The Mayo Clinic defines PTSD as a mental health condition that's triggered by a terrifying event. But it’s probably best described by someone who lives with it every day like local Vietnam veteran Ray Wodynski does.
“In my case it was anxiety and it was a lot of irritability and lack of trust. I didn’t trust people unless you were military. At times I didn’t even trust myself.”
Maybe Wodynski’s description doesn’t quite capture life with PTSD, but his day to day routine nails it.
“Before going to bed at night, I would check all of the windows, check all of the doors. I’d look out the blinds to more or less check my perimeter, and then I’d go to sleep, but I wasn’t totally asleep and I would only do it for two hours, and then I would get up and I’d redo everything I did.”
And that’s not all.
“I would even have a blanket over me and light a cigarette underneath it where you couldn’t see the spark, the flame from the cigarette lighter, and when I did smoke, it I would keep it in my hand so the ash on it wasn’t visible. And then after my two hour watch was up, I’d redo everything and then go back to sleep for another two hours, and I’d do that basically all night long.”
And he did that for a year and a half in his own home, in denial that his behavior might have been unusual. His PTSD was controlling his life and it wasn’t until he ended up in a program over 14 years ago at the Michael E. DeBakey VA Medical Center that he started to take back that control. Now he sees himself in the hundreds of veterans he counsels at the hospital in ‘Vet to Vet Support’ and he’s trying to reach out to the ones that haven’t yet come through DeBakey’s doors.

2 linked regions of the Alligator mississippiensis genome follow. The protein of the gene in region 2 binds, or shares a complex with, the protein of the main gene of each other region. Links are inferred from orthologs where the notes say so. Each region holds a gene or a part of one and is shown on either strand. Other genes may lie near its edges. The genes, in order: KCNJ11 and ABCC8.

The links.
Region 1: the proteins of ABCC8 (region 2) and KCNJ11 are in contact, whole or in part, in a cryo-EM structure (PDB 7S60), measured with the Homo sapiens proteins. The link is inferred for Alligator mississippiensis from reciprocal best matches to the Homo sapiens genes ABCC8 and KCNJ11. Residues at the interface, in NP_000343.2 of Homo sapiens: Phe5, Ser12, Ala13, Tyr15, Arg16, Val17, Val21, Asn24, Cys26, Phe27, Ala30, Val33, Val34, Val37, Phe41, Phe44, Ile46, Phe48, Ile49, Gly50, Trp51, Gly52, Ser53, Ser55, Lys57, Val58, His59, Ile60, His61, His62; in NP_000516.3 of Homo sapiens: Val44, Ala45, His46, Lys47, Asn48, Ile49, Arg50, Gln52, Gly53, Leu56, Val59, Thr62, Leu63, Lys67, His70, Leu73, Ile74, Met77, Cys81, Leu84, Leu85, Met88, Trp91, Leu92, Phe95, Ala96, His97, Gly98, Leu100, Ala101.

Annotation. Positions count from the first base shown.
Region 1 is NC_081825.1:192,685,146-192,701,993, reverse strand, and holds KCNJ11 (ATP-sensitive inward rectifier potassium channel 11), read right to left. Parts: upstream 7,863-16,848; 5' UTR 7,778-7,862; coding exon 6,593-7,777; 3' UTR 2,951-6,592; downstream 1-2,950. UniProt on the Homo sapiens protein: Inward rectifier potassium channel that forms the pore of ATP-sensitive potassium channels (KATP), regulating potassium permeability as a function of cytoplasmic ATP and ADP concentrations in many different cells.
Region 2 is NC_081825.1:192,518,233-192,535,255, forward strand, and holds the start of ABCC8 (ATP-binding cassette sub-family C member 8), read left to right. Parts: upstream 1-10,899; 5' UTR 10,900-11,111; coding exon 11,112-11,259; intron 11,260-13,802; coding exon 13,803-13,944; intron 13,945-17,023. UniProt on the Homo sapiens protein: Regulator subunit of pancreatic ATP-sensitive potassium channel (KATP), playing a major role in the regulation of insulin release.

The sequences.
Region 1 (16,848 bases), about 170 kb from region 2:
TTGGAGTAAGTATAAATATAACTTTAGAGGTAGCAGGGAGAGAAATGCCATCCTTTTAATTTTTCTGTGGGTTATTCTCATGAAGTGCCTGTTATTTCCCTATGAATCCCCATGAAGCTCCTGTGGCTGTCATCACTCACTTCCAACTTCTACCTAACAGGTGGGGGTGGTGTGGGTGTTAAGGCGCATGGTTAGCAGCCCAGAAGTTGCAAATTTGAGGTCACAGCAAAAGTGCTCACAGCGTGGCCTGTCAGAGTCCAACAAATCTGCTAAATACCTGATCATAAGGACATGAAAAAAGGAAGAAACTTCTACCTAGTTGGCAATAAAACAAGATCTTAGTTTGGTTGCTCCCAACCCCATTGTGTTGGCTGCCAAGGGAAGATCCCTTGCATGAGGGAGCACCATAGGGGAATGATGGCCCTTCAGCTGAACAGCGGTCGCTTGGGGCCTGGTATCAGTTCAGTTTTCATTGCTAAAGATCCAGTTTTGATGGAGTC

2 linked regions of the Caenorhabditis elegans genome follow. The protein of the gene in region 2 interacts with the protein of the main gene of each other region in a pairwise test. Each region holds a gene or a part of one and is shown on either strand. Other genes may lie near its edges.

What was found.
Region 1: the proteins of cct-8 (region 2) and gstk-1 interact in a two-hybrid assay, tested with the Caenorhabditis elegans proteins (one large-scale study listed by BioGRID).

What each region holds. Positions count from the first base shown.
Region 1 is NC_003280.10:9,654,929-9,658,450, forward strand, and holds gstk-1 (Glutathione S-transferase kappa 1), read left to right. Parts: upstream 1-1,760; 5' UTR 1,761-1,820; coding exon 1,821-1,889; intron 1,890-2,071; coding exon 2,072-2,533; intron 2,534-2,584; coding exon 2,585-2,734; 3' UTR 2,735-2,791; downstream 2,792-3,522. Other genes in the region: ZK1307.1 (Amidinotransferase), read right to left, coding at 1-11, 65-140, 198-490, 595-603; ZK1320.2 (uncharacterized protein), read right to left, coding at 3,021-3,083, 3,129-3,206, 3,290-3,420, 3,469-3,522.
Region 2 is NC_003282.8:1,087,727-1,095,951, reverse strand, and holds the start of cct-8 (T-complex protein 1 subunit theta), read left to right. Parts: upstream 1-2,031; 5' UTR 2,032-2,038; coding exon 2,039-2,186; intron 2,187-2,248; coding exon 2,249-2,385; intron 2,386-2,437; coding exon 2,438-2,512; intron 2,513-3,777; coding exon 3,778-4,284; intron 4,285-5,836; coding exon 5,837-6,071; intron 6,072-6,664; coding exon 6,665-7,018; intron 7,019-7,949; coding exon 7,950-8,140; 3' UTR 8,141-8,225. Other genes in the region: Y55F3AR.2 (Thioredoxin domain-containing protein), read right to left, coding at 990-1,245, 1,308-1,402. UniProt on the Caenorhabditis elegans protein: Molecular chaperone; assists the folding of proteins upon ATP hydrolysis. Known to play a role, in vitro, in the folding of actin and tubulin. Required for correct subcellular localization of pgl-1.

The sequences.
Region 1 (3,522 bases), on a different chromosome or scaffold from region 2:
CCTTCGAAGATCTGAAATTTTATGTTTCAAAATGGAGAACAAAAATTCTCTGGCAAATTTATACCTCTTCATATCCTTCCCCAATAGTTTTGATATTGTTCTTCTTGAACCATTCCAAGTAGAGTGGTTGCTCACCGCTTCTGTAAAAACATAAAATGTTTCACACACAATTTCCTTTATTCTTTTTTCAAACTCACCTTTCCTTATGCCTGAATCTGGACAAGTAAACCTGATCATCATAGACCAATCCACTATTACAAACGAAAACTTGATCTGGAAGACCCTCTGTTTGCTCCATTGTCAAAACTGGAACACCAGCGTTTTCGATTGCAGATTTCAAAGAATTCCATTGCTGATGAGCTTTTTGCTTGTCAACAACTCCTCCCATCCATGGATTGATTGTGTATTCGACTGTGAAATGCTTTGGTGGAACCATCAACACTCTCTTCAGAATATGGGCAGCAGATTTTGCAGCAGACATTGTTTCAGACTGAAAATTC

“You just have to get somebody to open the door and say, 'Come on in. The grass is greener over here and it's safe.' The treatment works, but you just have to accept it and be willing to change. And it’s not as scary as it seems to change, but it does work.”
DeBakey Psychologist Charlie Nguyen says that’s the message they hope to get out at the Mental Health Fair but not just to the veterans.
“We would really like to see family members come with the veterans, because sometimes veterans, as with any other people, may not initiate services on their own, due to they may not see the problems they are having, or the effect of that or recognize it. When you have supportive people in your life and can see what’s going on and can give you feedback and encourage you to seek help.”
The Mental Health Fair begins this Friday at 9am at the Michael E. DeBakey VA Hospital in the Medical Center.